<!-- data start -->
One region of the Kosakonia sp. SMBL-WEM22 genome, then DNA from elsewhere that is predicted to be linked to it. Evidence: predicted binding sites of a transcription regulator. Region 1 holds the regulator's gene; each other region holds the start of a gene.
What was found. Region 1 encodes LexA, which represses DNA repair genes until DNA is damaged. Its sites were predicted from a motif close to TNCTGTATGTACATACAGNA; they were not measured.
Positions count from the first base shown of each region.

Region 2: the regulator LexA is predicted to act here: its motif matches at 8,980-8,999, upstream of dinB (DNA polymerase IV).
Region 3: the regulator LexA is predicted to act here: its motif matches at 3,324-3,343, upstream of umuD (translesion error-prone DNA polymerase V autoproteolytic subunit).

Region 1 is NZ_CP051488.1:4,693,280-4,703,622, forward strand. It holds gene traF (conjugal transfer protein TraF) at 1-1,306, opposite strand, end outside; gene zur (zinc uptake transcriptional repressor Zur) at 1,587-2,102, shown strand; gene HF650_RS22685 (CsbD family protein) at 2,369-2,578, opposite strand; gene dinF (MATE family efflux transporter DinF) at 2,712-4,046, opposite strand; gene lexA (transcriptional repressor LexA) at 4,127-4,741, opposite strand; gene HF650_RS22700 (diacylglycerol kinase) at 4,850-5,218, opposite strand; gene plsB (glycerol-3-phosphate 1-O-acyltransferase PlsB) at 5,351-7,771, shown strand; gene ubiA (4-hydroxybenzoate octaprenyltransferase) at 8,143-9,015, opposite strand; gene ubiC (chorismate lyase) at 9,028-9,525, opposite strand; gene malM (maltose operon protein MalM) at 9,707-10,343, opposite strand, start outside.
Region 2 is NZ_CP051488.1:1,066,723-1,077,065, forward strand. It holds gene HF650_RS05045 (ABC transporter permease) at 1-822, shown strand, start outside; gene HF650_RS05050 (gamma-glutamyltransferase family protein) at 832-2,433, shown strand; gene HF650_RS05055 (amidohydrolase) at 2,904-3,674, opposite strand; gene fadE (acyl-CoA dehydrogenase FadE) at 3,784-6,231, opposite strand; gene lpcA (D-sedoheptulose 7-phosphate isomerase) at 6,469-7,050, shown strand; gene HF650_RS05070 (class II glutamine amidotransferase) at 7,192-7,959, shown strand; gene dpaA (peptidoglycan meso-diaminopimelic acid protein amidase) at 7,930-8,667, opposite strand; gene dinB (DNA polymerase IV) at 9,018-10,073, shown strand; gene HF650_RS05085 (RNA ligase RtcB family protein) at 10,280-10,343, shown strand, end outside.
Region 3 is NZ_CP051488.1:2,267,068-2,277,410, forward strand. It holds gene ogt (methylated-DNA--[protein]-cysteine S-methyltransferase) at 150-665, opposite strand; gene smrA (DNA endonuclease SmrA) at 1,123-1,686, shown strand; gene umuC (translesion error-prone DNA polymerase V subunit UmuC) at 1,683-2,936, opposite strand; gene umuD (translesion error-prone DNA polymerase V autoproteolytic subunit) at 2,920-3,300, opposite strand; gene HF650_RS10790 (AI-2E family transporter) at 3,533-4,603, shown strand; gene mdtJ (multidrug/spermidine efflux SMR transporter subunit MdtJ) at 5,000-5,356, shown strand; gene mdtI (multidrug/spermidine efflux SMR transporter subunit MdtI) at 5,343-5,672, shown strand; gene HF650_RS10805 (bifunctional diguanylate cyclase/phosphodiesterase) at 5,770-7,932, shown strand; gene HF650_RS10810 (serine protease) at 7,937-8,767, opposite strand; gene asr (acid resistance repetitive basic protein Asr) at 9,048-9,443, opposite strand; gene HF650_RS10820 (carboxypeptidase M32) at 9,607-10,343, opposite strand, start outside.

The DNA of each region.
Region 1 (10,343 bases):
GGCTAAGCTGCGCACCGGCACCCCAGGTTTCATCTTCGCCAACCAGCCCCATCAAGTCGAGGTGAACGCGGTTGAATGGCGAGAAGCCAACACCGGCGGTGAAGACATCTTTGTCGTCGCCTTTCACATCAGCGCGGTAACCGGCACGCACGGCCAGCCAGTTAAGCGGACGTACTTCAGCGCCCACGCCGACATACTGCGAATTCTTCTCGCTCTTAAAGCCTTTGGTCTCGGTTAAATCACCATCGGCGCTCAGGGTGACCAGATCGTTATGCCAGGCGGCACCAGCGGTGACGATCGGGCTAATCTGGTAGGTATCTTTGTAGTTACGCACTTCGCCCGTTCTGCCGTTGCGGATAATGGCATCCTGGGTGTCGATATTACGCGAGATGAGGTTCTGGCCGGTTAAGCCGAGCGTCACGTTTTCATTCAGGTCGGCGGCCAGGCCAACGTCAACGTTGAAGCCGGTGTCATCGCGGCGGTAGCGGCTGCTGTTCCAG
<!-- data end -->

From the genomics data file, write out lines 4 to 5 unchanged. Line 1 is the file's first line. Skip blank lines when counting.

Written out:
Region 2: the regulator LexA is predicted to act here: its motif matches at 8,980-8,999, upstream of dinB (DNA polymerase IV).
Region 3: the regulator LexA is predicted to act here: its motif matches at 3,324-3,343, upstream of umuD (translesion error-prone DNA polymerase V autoproteolytic subunit).